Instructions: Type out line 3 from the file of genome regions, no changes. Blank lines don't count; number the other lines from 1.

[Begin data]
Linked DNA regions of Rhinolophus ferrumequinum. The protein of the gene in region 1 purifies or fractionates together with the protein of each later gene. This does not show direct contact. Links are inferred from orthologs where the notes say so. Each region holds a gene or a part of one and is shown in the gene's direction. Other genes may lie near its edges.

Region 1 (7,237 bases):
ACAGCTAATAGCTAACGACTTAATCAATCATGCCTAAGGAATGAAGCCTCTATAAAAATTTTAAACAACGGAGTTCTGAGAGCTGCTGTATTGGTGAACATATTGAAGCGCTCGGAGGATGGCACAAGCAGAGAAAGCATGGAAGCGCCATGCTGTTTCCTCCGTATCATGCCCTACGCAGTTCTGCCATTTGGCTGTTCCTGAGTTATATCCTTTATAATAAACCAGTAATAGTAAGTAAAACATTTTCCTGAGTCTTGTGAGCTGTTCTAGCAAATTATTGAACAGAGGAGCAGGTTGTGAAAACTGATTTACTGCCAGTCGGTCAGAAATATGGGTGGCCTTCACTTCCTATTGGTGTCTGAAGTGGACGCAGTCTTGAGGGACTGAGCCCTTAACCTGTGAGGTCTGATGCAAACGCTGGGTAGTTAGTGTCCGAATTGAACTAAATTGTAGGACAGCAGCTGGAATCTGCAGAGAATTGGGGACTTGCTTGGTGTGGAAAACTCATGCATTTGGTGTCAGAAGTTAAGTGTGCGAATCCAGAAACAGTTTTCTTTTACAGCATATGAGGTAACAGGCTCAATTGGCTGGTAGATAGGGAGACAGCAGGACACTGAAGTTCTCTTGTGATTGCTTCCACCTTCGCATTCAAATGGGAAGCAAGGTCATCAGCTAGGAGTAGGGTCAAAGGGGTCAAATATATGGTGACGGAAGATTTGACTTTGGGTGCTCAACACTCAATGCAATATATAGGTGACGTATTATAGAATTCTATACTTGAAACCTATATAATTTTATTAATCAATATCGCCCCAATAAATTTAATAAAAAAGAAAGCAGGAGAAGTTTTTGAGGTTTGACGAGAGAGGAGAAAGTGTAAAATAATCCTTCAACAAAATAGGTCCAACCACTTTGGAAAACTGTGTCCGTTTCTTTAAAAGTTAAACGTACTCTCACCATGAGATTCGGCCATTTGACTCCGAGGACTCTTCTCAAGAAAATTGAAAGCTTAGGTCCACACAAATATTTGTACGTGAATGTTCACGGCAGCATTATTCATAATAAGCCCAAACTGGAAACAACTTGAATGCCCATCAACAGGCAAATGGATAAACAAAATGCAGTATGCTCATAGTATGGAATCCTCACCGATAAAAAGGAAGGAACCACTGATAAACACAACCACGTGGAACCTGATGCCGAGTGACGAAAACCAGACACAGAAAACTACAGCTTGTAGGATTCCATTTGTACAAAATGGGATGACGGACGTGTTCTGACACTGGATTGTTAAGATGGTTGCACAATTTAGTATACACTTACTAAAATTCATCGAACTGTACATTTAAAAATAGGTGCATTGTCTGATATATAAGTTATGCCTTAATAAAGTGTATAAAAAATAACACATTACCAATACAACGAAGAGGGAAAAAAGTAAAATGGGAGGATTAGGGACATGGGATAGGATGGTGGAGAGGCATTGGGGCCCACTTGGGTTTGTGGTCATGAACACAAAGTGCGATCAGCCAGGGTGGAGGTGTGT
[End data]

ACAGCTAATAGCTAACGACTTAATCAATCATGCCTAAGGAATGAAGCCTCTATAAAAATTTTAAACAACGGAGTTCTGAGAGCTGCTGTATTGGTGAACATATTGAAGCGCTCGGAGGATGGCACAAGCAGAGAAAGCATGGAAGCGCCATGCTGTTTCCTCCGTATCATGCCCTACGCAGTTCTGCCATTTGGCTGTTCCTGAGTTATATCCTTTATAATAAACCAGTAATAGTAAGTAAAACATTTTCCTGAGTCTTGTGAGCTGTTCTAGCAAATTATTGAACAGAGGAGCAGGTTGTGAAAACTGATTTACTGCCAGTCGGTCAGAAATATGGGTGGCCTTCACTTCCTATTGGTGTCTGAAGTGGACGCAGTCTTGAGGGACTGAGCCCTTAACCTGTGAGGTCTGATGCAAACGCTGGGTAGTTAGTGTCCGAATTGAACTAAATTGTAGGACAGCAGCTGGAATCTGCAGAGAATTGGGGACTTGCTTGGTGTGGAAAACTCATGCATTTGGTGTCAGAAGTTAAGTGTGCGAATCCAGAAACAGTTTTCTTTTACAGCATATGAGGTAACAGGCTCAATTGGCTGGTAGATAGGGAGACAGCAGGACACTGAAGTTCTCTTGTGATTGCTTCCACCTTCGCATTCAAATGGGAAGCAAGGTCATCAGCTAGGAGTAGGGTCAAAGGGGTCAAATATATGGTGACGGAAGATTTGACTTTGGGTGCTCAACACTCAATGCAATATATAGGTGACGTATTATAGAATTCTATACTTGAAACCTATATAATTTTATTAATCAATATCGCCCCAATAAATTTAATAAAAAAGAAAGCAGGAGAAGTTTTTGAGGTTTGACGAGAGAGGAGAAAGTGTAAAATAATCCTTCAACAAAATAGGTCCAACCACTTTGGAAAACTGTGTCCGTTTCTTTAAAAGTTAAACGTACTCTCACCATGAGATTCGGCCATTTGACTCCGAGGACTCTTCTCAAGAAAATTGAAAGCTTAGGTCCACACAAATATTTGTACGTGAATGTTCACGGCAGCATTATTCATAATAAGCCCAAACTGGAAACAACTTGAATGCCCATCAACAGGCAAATGGATAAACAAAATGCAGTATGCTCATAGTATGGAATCCTCACCGATAAAAAGGAAGGAACCACTGATAAACACAACCACGTGGAACCTGATGCCGAGTGACGAAAACCAGACACAGAAAACTACAGCTTGTAGGATTCCATTTGTACAAAATGGGATGACGGACGTGTTCTGACACTGGATTGTTAAGATGGTTGCACAATTTAGTATACACTTACTAAAATTCATCGAACTGTACATTTAAAAATAGGTGCATTGTCTGATATATAAGTTATGCCTTAATAAAGTGTATAAAAAATAACACATTACCAATACAACGAAGAGGGAAAAAAGTAAAATGGGAGGATTAGGGACATGGGATAGGATGGTGGAGAGGCATTGGGGCCCACTTGGGTTTGTGGTCATGAACACAAAGTGCGATCAGCCAGGGTGGAGGTGTGT